CHICAGO—June 16, 2011—The American Board of Medical Specialties (ABMS) has announced the creation of a new certifying body, the American Board of Database Medicine (ABDM). The announcement was made jointly by ABMS and the American Association of Database Doctors (AADD), the leading professional organization representing database medicine specialists.
“The last decades have witnessed an unprecedented epidemic of data,” said Dr. Numbar Kruntsher, president of AADD. “Studies are published everyday, and new data is produced before the old data is even digested. Thankfully, growing numbers of dedicated physicians have stepped forward to help manage data by harnessing the power of statistics and information technology. We are delighted this work is getting the recognition it deserves, and we are confident the certification pathway will ensure that data will continue to receive the high quality of care the public has come to expect.”
The certification pathway includes a 3-year fellowship that covers data collection and handling, database design, statistical studies, and outcomes research. On the diagnostic side, the trainees will learn to recognize healthy data, identify data that is acutely or chronically impaired, and understand the life cycle of data points. On the therapeutic side, they will be exposed to techniques of data mining, data dredging, and data restoration—either back to previous functional capacity or for purely cosmetic results.
Database medicine has had great success in addressing problems of utmost public interest. “For example, after carefully examining 764,189,703 data points over a twelve year period, we have come to identify a potential harmful effect of using a proton-pump inhibitor concomitantly with clopidogrel. We have determined that this possibility comes with a reasonable probability of being true, although we must also acknowledge that even database medicine is not an exact science and the converse relationship cannot be excluded. Nevertheless, it is remarkable that we now have knowledge of this possible harm which clinicians and patients were completely unaware of, even years after these medications have been on the market. Our work has been validated by the FDA with a black box warning. We have achieved similar successes in other areas such as establishing the risk of rosiglitazone, defining the benefit of mammography in younger women, quantifying the optimal number of stents for patients with coronary disease, and settling a wide range of other issues.”
While the day-to-day activity of database medicine is generally solitary, centered as it is to on computer screens and spreadsheets, database doctors perform their most productive work in collaborative fashion. “Task force meetings are for the database doctor what grand rounds used to be for the bedside clinician,” say Kruntsher. “But a grand rounds conference could only issue one recommendation for one given patient. Task force meetings, on the other hand, generate guidelines and algorithms to treat thousands of patients never met before!”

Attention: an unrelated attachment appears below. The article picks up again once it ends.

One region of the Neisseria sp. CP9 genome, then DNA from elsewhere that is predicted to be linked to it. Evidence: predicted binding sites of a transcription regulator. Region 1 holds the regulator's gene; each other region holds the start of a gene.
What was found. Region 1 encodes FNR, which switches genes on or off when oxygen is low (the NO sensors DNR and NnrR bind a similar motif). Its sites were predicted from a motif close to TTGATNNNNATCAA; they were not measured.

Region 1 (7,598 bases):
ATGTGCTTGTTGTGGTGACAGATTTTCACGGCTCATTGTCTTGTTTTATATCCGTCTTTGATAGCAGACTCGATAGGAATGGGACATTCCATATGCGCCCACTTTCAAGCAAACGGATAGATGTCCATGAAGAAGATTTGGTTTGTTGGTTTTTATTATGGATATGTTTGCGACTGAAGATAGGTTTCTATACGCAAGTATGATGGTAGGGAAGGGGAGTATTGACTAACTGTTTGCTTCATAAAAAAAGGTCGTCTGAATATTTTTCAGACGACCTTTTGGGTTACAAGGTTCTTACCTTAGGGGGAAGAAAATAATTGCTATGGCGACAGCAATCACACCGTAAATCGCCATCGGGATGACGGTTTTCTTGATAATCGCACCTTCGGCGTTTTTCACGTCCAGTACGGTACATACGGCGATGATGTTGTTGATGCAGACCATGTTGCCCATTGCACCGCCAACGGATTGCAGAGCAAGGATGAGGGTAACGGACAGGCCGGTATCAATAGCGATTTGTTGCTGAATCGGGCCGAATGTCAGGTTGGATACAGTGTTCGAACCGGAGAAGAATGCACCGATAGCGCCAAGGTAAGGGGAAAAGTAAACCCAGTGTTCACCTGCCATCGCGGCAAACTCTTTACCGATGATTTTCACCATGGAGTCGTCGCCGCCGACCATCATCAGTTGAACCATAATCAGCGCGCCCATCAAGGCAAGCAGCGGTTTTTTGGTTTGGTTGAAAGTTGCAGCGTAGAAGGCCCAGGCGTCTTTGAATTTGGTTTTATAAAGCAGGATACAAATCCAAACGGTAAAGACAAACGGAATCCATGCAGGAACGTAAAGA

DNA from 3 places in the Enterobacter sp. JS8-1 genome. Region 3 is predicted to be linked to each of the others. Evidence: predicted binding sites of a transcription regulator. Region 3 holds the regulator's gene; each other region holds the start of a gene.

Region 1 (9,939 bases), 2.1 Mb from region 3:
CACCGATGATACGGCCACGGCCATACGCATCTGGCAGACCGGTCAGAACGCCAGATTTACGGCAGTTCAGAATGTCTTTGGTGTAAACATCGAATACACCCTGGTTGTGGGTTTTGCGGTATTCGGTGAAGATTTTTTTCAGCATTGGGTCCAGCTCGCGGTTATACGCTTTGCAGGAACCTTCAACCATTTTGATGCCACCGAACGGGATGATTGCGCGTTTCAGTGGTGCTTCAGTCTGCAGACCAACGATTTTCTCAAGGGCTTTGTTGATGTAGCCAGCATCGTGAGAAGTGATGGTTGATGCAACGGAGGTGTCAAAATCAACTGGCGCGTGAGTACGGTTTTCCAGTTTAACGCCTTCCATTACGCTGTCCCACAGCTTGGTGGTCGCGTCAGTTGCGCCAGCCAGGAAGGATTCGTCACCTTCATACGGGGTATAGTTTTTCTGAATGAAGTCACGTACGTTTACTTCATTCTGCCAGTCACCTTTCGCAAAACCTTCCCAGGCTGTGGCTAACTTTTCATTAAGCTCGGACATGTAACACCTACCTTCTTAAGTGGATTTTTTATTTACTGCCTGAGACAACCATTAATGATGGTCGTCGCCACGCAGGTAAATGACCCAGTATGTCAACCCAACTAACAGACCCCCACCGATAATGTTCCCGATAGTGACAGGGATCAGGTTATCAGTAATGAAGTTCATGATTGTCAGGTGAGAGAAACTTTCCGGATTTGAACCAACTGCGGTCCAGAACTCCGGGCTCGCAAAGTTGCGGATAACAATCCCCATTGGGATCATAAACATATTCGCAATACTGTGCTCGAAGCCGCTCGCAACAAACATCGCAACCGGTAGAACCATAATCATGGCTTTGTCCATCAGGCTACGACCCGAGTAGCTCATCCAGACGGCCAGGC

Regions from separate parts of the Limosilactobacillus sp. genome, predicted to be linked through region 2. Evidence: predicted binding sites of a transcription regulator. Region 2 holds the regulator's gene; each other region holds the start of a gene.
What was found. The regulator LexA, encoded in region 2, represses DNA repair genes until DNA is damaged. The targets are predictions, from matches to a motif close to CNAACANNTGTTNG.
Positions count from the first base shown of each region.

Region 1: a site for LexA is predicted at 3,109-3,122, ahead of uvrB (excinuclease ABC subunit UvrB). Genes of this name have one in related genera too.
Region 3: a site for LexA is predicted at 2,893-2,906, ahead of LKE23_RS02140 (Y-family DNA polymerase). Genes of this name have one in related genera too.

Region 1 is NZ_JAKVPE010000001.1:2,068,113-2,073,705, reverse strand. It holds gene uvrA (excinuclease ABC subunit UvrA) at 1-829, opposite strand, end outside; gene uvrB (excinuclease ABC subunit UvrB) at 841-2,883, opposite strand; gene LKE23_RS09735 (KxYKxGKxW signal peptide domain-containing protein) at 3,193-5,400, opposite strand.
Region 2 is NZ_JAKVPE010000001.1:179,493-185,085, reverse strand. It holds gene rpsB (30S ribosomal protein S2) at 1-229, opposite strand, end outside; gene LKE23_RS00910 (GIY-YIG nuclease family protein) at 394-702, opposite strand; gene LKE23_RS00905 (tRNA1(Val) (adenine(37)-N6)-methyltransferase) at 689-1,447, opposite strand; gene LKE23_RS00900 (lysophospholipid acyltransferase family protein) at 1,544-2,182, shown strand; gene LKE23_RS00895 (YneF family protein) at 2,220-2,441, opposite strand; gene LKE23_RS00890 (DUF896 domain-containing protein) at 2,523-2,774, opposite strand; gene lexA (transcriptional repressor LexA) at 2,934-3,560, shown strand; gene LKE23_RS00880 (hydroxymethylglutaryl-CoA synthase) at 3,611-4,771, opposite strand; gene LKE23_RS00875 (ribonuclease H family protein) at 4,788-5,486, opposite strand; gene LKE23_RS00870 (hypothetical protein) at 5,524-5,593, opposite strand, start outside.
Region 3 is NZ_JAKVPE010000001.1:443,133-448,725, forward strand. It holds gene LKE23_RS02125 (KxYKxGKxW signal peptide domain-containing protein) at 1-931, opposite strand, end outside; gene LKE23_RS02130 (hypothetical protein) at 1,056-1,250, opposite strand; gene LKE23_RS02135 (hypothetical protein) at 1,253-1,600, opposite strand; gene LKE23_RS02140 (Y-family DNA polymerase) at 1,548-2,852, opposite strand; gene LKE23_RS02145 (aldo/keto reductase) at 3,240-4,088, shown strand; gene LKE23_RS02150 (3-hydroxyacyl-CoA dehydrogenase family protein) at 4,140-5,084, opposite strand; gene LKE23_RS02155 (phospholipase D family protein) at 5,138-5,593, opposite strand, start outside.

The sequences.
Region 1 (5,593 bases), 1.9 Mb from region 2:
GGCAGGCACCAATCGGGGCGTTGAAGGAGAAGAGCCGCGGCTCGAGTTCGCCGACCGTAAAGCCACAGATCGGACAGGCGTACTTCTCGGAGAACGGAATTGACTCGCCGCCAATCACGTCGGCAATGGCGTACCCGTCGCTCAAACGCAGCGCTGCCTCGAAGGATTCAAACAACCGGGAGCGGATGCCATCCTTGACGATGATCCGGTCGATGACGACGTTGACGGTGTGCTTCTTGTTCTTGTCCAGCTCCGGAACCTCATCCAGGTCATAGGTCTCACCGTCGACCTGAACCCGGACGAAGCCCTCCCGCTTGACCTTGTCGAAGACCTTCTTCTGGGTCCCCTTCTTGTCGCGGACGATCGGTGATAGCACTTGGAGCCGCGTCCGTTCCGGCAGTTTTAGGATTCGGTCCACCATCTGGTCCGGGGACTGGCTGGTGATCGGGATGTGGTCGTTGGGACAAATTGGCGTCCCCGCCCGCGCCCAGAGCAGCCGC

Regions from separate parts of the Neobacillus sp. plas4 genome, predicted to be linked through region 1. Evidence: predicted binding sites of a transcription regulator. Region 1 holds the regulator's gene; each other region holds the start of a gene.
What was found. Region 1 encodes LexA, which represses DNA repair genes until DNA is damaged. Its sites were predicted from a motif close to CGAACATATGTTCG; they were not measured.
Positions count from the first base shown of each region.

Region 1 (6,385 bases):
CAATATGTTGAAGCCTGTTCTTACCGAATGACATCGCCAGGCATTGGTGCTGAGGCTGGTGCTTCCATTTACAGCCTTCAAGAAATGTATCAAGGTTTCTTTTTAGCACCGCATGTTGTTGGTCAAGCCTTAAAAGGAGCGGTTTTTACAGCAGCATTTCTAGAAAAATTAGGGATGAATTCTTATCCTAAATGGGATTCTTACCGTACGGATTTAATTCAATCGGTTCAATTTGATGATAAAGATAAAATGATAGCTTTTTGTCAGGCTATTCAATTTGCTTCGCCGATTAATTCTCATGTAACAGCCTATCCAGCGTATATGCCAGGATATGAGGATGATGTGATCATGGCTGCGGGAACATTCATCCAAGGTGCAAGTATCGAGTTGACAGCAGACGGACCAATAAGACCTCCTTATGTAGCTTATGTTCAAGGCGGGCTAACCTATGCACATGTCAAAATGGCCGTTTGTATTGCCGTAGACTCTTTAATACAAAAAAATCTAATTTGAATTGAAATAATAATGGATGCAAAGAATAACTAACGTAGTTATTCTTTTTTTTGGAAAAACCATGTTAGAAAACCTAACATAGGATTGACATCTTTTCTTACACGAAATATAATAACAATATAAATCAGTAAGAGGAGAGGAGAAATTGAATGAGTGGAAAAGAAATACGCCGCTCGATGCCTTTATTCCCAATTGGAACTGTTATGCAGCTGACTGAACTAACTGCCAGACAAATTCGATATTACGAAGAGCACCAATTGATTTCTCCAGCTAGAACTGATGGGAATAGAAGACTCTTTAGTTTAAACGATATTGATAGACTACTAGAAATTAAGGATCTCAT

In assessing societal needs for database medicine, Dr. Kruntsher pointed out that while much progress has been achieved in the last few years, great numbers of data points remain neglected and without access to proper databases for evaluation. Studies also show a high degree of regional variability in the way data is handled, with community hospitals and clinics in rural areas demonstrating a concerning lack of interest in taking care of data. Things are somewhat better in large metropolitan areas and in regions with high managed care penetration. But even in academic centers, where most database doctors currently practice, data is not always treated the way one would wish, he added. “In many cases, physicians lose sight of the bigger picture,” Kruntsher said.
But there is great hope for the future, particularly in the development of accountable care organizations who appear to be seriously focused on the health and well-being of patients’ data. “ACO’s are very promising, particularly in terms of collaboration between providers and database doctors,” said Kruntsher. As employees of ACOs, clinicians will be reminded to focus on data entry, which has always been a great challenge for database medicine. In return, database specialists will be able to issue guidelines with greater ease, for the benefit of both clinicians and patients. This will be of great value to patients who will be able to trust ACO’s to provide their data with a state-of-the-art, complete work-up.
“I think of it as holistic medicine,” said Kruntsher. “We pay attention to all pieces of information, not just the ones that seem pertinent.”